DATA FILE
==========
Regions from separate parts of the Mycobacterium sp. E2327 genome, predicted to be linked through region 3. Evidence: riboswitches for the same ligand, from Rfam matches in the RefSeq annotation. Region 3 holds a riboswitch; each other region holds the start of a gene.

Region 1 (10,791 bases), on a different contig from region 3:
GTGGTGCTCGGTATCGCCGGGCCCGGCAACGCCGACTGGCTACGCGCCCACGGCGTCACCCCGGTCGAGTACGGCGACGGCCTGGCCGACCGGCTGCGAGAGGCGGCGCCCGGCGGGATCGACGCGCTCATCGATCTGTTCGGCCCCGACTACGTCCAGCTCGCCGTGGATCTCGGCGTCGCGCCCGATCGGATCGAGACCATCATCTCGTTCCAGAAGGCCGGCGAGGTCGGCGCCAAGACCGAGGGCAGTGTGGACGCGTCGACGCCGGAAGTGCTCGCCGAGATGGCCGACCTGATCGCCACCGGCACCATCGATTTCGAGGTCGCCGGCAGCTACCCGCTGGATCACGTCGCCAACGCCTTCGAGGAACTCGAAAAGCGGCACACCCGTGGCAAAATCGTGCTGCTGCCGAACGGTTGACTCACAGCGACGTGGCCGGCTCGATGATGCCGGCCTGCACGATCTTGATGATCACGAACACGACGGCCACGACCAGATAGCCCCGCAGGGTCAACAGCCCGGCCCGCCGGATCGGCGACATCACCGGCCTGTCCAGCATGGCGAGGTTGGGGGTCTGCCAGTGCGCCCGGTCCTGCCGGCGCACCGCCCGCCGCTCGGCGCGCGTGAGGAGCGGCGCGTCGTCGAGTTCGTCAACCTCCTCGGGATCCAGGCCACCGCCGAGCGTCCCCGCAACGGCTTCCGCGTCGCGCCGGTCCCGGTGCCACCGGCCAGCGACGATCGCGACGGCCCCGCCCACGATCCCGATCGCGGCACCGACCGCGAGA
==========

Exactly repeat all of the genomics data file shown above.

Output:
Regions from separate parts of the Mycobacterium sp. E2327 genome, predicted to be linked through region 3. Evidence: riboswitches for the same ligand, from Rfam matches in the RefSeq annotation. Region 3 holds a riboswitch; each other region holds the start of a gene.

Region 1 (10,791 bases), on a different contig from region 3:
GTGGTGCTCGGTATCGCCGGGCCCGGCAACGCCGACTGGCTACGCGCCCACGGCGTCACCCCGGTCGAGTACGGCGACGGCCTGGCCGACCGGCTGCGAGAGGCGGCGCCCGGCGGGATCGACGCGCTCATCGATCTGTTCGGCCCCGACTACGTCCAGCTCGCCGTGGATCTCGGCGTCGCGCCCGATCGGATCGAGACCATCATCTCGTTCCAGAAGGCCGGCGAGGTCGGCGCCAAGACCGAGGGCAGTGTGGACGCGTCGACGCCGGAAGTGCTCGCCGAGATGGCCGACCTGATCGCCACCGGCACCATCGATTTCGAGGTCGCCGGCAGCTACCCGCTGGATCACGTCGCCAACGCCTTCGAGGAACTCGAAAAGCGGCACACCCGTGGCAAAATCGTGCTGCTGCCGAACGGTTGACTCACAGCGACGTGGCCGGCTCGATGATGCCGGCCTGCACGATCTTGATGATCACGAACACGACGGCCACGACCAGATAGCCCCGCAGGGTCAACAGCCCGGCCCGCCGGATCGGCGACATCACCGGCCTGTCCAGCATGGCGAGGTTGGGGGTCTGCCAGTGCGCCCGGTCCTGCCGGCGCACCGCCCGCCGCTCGGCGCGCGTGAGGAGCGGCGCGTCGTCGAGTTCGTCAACCTCCTCGGGATCCAGGCCACCGCCGAGCGTCCCCGCAACGGCTTCCGCGTCGCGCCGGTCCCGGTGCCACCGGCCAGCGACGATCGCGACGGCCCCGCCCACGATCCCGATCGCGGCACCGACCGCGAGA